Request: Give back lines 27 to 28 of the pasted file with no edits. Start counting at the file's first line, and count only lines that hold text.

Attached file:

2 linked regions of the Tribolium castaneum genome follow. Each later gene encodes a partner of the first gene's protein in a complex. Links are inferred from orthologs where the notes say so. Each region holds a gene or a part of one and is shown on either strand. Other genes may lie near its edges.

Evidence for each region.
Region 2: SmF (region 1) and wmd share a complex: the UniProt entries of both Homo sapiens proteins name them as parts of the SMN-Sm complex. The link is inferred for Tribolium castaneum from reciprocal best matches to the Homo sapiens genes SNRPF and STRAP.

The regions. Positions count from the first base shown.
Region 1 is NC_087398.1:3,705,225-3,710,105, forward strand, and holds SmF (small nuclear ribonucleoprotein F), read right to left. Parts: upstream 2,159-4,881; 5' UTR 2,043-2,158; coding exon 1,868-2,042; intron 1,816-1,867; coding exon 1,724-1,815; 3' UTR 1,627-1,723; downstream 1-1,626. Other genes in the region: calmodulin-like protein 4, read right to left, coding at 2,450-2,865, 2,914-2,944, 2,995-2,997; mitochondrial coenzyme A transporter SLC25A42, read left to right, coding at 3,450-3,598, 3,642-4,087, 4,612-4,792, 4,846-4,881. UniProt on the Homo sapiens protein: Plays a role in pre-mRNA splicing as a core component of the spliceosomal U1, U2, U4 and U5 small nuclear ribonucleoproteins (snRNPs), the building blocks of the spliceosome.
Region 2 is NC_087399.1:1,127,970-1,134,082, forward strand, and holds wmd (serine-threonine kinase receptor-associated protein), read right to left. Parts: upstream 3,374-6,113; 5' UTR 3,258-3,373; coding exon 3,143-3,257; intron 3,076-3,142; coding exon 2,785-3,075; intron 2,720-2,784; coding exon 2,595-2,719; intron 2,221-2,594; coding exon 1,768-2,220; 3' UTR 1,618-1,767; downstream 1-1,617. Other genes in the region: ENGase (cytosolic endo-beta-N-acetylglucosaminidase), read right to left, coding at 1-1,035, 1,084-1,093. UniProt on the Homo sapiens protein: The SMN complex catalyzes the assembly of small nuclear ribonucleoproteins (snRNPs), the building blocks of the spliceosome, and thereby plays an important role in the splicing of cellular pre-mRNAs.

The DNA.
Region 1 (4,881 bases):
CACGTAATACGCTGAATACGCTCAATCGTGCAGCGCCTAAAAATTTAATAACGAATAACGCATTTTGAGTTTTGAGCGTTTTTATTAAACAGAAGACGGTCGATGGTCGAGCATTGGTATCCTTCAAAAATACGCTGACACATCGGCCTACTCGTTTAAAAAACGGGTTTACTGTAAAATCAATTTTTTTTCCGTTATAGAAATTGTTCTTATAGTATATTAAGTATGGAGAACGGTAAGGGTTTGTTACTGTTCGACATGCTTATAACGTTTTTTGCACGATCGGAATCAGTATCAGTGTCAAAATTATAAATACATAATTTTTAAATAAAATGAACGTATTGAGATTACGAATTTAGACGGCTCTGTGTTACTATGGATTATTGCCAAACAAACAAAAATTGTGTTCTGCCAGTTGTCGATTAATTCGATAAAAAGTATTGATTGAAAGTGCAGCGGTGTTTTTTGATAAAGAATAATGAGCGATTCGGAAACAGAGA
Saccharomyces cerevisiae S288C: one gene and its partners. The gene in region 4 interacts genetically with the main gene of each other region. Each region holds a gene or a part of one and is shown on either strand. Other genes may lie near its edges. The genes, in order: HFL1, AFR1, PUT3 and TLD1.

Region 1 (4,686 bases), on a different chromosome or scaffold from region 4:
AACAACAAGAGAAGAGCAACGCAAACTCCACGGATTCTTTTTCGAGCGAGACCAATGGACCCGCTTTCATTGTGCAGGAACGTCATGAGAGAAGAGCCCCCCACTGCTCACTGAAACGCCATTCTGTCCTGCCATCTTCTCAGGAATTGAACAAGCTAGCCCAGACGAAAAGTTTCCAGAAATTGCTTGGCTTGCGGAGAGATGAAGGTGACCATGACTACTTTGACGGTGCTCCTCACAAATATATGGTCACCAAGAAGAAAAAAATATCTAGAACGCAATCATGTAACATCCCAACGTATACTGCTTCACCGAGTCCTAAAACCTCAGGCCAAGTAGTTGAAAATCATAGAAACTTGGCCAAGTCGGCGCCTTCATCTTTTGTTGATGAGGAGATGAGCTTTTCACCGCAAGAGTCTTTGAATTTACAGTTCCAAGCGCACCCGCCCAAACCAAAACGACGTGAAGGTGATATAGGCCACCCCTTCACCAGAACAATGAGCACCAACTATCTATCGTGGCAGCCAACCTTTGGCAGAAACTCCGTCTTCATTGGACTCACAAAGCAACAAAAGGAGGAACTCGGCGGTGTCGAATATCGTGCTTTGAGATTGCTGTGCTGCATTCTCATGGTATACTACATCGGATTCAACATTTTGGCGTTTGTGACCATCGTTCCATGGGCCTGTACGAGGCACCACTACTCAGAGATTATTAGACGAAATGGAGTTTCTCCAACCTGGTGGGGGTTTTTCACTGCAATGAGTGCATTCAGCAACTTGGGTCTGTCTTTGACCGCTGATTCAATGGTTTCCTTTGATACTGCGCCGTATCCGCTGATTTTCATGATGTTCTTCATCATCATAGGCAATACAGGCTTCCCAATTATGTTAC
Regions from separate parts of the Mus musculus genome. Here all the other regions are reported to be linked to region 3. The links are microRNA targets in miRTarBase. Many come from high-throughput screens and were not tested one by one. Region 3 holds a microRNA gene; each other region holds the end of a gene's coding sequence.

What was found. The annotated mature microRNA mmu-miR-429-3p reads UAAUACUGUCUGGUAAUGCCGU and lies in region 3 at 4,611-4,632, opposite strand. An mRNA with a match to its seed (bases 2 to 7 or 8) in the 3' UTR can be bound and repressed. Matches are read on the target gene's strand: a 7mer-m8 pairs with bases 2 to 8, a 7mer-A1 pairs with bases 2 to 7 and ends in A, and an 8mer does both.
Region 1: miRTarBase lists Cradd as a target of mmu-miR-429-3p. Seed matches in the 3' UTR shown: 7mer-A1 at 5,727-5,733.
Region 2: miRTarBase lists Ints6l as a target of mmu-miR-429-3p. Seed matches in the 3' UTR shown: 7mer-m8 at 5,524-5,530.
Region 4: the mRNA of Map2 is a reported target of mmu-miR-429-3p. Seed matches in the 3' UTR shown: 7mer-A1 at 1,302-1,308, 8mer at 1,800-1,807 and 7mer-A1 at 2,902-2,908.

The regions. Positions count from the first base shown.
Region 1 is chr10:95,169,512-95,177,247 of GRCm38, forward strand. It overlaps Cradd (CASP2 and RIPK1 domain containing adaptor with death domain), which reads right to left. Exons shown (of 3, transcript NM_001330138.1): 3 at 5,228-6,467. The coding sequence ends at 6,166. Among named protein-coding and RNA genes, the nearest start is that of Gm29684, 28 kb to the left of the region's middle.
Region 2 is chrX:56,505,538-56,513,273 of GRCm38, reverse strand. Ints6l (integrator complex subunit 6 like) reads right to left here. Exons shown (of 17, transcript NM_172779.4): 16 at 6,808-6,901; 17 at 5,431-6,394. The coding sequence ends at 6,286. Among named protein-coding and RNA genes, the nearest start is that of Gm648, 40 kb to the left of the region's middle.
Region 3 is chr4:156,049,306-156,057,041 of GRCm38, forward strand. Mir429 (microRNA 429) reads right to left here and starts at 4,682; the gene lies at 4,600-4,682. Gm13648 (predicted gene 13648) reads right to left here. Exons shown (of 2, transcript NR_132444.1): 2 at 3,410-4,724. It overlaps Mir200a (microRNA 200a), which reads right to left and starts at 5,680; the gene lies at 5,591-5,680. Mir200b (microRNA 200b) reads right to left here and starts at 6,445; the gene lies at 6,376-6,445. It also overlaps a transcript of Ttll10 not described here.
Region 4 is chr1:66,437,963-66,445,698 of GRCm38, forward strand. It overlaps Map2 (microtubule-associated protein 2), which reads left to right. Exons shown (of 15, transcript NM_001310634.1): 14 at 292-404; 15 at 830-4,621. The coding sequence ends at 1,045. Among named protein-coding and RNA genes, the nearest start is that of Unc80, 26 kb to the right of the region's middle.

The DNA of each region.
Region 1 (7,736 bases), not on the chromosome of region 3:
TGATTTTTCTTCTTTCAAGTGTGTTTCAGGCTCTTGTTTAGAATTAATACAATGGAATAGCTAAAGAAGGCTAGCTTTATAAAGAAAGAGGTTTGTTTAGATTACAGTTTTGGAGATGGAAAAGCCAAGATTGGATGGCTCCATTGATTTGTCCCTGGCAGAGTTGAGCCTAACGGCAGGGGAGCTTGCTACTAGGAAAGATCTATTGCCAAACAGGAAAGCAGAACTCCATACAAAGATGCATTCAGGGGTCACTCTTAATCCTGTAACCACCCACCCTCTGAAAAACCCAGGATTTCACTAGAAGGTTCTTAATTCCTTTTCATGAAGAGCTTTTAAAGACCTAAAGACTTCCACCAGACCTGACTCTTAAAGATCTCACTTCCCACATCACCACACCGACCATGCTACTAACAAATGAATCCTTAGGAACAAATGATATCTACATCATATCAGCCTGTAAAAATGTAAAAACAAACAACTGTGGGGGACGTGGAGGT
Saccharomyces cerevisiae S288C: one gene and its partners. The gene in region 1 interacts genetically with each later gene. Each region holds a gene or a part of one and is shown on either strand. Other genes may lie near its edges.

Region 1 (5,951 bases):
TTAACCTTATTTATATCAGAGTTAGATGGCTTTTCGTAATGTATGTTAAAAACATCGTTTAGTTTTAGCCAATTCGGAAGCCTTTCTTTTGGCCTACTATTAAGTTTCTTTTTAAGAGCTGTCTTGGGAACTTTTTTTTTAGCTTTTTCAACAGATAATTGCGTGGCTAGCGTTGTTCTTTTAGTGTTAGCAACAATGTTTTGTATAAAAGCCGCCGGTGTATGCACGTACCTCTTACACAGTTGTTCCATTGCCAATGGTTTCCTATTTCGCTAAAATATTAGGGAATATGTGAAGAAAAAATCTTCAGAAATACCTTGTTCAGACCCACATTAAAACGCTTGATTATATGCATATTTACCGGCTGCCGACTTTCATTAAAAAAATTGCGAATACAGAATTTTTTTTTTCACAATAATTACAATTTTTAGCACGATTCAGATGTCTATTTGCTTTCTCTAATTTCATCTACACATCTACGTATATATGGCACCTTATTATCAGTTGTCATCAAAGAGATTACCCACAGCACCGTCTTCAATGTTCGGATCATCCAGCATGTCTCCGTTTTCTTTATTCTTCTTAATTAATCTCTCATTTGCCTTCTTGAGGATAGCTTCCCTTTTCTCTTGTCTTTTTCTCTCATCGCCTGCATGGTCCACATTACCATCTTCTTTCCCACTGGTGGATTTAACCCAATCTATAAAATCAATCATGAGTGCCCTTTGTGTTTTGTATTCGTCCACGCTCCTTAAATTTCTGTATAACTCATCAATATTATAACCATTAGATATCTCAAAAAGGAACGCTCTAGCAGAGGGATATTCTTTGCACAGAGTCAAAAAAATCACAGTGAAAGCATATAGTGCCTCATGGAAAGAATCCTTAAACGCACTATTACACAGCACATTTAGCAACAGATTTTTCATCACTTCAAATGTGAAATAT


Region 1 (5,951 bases):
TTAACCTTATTTATATCAGAGTTAGATGGCTTTTCGTAATGTATGTTAAAAACATCGTTTAGTTTTAGCCAATTCGGAAGCCTTTCTTTTGGCCTACTATTAAGTTTCTTTTTAAGAGCTGTCTTGGGAACTTTTTTTTTAGCTTTTTCAACAGATAATTGCGTGGCTAGCGTTGTTCTTTTAGTGTTAGCAACAATGTTTTGTATAAAAGCCGCCGGTGTATGCACGTACCTCTTACACAGTTGTTCCATTGCCAATGGTTTCCTATTTCGCTAAAATATTAGGGAATATGTGAAGAAAAAATCTTCAGAAATACCTTGTTCAGACCCACATTAAAACGCTTGATTATATGCATATTTACCGGCTGCCGACTTTCATTAAAAAAATTGCGAATACAGAATTTTTTTTTTCACAATAATTACAATTTTTAGCACGATTCAGATGTCTATTTGCTTTCTCTAATTTCATCTACACATCTACGTATATATGGCACCTTATTATCAGTTGTCATCAAAGAGATTACCCACAGCACCGTCTTCAATGTTCGGATCATCCAGCATGTCTCCGTTTTCTTTATTCTTCTTAATTAATCTCTCATTTGCCTTCTTGAGGATAGCTTCCCTTTTCTCTTGTCTTTTTCTCTCATCGCCTGCATGGTCCACATTACCATCTTCTTTCCCACTGGTGGATTTAACCCAATCTATAAAATCAATCATGAGTGCCCTTTGTGTTTTGTATTCGTCCACGCTCCTTAAATTTCTGTATAACTCATCAATATTATAACCATTAGATATCTCAAAAAGGAACGCTCTAGCAGAGGGATATTCTTTGCACAGAGTCAAAAAAATCACAGTGAAAGCATATAGTGCCTCATGGAAAGAATCCTTAAACGCACTATTACACAGCACATTTAGCAACAGATTTTTCATCACTTCAAATGTGAAATAT